In the Dutchess County Spotlight
Eleanor Roosevelt National Historic Site: "Cottage Conversations"
The Eleanor Roosevelt Historic Site offers "Cottage Conversations," a tour that also allows visitors to experience a new way to get to know Eleanor Roosevelt's life and work.
Cottage Conversation includes a one-hour tour of her Val-Kill home. This unique program allows participants to converse with knowledgeable National Park Rangers in Mrs. Roosevelt's Stone Cottage about Eleanor's life and work.
Sarah Olson, NPS Superintendent said, "There is so much more to know about Eleanor Roosevelt and given her fondness for inviting people to tea, a conversation over tea and cookies seemed a wonderful way share information."
The last Cottage Conversation is Saturday October 6, at 11:30am, on "Elliott and Eleanor Roosevelt: A Father and Daughter's Relationship During the Gilded Age."
"Cottage Conversation" is free program, but requires you to make reservations at http://Cottageconversations.eventbrite.com. Tea and cookies are served; limited to 15 people.
The only historic site for any first lady, the Eleanor Roosevelt National Historic Site (Val-Kill) is located two miles east of the Roosevelt Home, Springwood. It encompasses Val-Kill Cottage, which was Mrs. Roosevelt's country home; cutting gardens, forests, and a pond created from the Fall-Kill creek. Nestled in a 180-acre wooded plot, it initially served as the Roosevelt family retreat for picnics and swimming. Don't miss the chance to view an introductory film called "Eleanor Roosevelt Close To Home" in the restored playhouse portraying Mrs. Roosevelt's life and work.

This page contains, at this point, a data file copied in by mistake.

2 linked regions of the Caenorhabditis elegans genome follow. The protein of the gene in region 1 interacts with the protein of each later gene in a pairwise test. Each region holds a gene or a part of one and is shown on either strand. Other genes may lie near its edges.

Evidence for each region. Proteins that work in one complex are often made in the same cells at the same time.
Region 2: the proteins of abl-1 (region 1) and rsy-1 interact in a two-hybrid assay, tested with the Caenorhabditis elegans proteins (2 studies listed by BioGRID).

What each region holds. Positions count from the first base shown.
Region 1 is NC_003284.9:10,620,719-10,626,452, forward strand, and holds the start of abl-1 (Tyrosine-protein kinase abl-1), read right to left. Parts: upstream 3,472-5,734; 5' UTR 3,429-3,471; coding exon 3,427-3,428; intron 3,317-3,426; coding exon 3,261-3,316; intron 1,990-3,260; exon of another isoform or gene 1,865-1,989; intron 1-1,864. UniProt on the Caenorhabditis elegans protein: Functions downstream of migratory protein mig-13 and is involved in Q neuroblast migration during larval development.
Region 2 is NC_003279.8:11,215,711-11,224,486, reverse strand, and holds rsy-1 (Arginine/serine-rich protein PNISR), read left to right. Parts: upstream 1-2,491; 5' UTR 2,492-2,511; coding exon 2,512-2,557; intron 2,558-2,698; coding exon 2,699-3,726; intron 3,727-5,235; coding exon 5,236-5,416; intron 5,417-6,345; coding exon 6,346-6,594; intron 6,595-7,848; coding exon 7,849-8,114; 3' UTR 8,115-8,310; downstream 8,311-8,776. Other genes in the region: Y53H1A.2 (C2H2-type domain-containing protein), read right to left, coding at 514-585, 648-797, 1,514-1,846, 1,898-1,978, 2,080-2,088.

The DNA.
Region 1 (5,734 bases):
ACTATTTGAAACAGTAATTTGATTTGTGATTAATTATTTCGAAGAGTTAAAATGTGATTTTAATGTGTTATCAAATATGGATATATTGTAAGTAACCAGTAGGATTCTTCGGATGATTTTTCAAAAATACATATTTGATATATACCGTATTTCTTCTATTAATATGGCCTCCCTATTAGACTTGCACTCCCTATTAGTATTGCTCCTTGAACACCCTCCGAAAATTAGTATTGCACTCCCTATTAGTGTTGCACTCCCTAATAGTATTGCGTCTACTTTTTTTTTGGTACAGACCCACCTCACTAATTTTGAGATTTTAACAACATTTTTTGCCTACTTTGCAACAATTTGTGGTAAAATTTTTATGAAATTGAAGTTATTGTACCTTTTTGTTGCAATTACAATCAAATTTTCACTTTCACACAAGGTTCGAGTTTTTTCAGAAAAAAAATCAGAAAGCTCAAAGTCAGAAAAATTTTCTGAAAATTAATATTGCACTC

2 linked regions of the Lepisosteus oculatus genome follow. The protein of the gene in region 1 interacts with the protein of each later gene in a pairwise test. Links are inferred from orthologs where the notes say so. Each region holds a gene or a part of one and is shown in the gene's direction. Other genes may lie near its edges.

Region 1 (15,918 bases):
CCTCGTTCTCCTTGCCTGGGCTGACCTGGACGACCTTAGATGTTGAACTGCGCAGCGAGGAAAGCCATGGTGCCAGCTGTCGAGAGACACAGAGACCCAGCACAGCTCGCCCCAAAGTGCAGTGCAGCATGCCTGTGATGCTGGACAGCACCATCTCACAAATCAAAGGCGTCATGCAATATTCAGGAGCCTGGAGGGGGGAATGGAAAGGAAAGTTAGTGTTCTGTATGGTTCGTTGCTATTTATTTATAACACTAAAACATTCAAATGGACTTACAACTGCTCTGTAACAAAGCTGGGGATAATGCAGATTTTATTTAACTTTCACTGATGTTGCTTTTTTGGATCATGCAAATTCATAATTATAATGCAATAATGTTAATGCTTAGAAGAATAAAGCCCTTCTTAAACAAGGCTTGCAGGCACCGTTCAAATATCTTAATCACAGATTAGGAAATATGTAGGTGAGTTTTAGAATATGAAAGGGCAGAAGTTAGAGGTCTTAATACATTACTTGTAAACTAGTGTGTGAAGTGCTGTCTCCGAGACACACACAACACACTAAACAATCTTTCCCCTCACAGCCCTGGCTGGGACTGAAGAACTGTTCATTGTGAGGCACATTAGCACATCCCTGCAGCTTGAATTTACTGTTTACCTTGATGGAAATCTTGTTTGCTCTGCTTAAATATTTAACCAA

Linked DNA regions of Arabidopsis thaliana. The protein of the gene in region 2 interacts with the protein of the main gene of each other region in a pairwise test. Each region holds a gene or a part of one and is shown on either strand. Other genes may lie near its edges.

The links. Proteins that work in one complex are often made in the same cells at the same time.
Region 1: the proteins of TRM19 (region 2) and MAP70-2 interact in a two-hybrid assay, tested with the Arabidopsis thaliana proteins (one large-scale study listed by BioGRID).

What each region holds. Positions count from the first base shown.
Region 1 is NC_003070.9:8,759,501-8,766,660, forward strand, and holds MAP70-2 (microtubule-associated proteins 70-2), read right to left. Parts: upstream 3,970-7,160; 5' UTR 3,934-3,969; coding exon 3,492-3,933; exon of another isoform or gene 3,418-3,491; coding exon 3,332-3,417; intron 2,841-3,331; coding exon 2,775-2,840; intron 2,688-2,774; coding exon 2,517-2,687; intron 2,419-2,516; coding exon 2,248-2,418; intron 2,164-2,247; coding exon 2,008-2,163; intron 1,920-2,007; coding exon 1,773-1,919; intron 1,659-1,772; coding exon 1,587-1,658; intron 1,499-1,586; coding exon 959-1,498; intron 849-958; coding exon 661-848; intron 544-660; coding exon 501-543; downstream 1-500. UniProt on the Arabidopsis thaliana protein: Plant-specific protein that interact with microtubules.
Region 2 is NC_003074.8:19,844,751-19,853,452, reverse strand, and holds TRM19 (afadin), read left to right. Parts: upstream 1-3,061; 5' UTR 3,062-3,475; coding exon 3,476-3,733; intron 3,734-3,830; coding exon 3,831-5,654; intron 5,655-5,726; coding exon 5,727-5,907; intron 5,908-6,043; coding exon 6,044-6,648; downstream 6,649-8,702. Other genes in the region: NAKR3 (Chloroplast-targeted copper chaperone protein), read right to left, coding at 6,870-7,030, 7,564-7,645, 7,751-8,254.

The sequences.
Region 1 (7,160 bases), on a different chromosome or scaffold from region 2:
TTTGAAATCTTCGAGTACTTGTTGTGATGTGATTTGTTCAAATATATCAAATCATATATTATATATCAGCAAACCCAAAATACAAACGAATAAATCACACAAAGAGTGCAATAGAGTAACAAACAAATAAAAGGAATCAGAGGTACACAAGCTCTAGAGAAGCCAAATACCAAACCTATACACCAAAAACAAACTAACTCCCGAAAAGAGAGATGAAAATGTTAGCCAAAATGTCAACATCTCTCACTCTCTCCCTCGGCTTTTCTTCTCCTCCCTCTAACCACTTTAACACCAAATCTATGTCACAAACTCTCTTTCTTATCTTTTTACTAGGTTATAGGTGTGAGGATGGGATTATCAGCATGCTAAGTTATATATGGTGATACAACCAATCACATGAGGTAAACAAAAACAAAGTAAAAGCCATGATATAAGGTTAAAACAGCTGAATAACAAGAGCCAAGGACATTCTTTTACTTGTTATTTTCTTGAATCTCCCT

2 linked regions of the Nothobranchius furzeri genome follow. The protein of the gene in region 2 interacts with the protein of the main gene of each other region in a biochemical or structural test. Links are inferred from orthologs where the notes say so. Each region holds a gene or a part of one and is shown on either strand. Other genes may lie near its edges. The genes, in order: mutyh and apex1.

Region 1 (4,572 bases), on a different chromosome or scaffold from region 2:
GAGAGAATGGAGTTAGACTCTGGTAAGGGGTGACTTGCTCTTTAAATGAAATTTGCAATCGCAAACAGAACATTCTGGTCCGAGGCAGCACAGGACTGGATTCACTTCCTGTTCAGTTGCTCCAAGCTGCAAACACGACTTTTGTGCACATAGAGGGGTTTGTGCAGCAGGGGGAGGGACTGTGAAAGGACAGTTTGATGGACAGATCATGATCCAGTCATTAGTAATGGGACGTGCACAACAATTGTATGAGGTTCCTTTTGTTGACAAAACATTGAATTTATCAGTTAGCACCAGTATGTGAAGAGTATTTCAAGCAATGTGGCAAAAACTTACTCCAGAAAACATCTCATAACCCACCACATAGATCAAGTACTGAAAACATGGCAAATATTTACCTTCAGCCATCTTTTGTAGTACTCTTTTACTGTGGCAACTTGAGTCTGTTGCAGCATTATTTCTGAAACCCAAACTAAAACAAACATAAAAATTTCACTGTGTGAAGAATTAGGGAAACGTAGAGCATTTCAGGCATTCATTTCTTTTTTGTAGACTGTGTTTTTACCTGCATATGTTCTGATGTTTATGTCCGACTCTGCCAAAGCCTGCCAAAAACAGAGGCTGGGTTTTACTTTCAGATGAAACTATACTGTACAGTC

"The greatest thing I have learned is how good it is to come home again," Eleanor Roosevelt once told a friend. She was talking about her love for her quaint home near the Hudson River, known as Val-Kill, which is Dutch for valley stream. The site was established in 1977 to commemorate her life and work. After FDR's death, she pursued political and social interests, wrote her "My Day" newspaper column (7,000 were published), and worked on the Universal Declaration of Human Rights.
"This was a place of her own where she could relax and entertain friends, and pursue her social and political causes" says Franceska Macsali-Urbin, the site's supervisory park ranger. Its' warm, knotty-pine interior is filled with framed photographs of Eleanor's many friends and family. Characterized by stone fireplaces, a sleeping porch, walls of books and hundreds of personal decorating touches, this simple home belies the complexity of a woman who used it to host presidents, kings, prime ministers and other world leaders.
Val-Kill also served as the location for Mrs. Roosevelt's furniture enterprise, Val-Kill Industries established to employ area youth. It offered work during the winter, as many were farmers. After Val-Kill Industries was closed in 1936, Mrs. Roosevelt converted the factory for her own use. Following FDR's death, she used it as her primary residence until her death in 1962. Call 845-229-9422 or visit www.NPS.gov/elro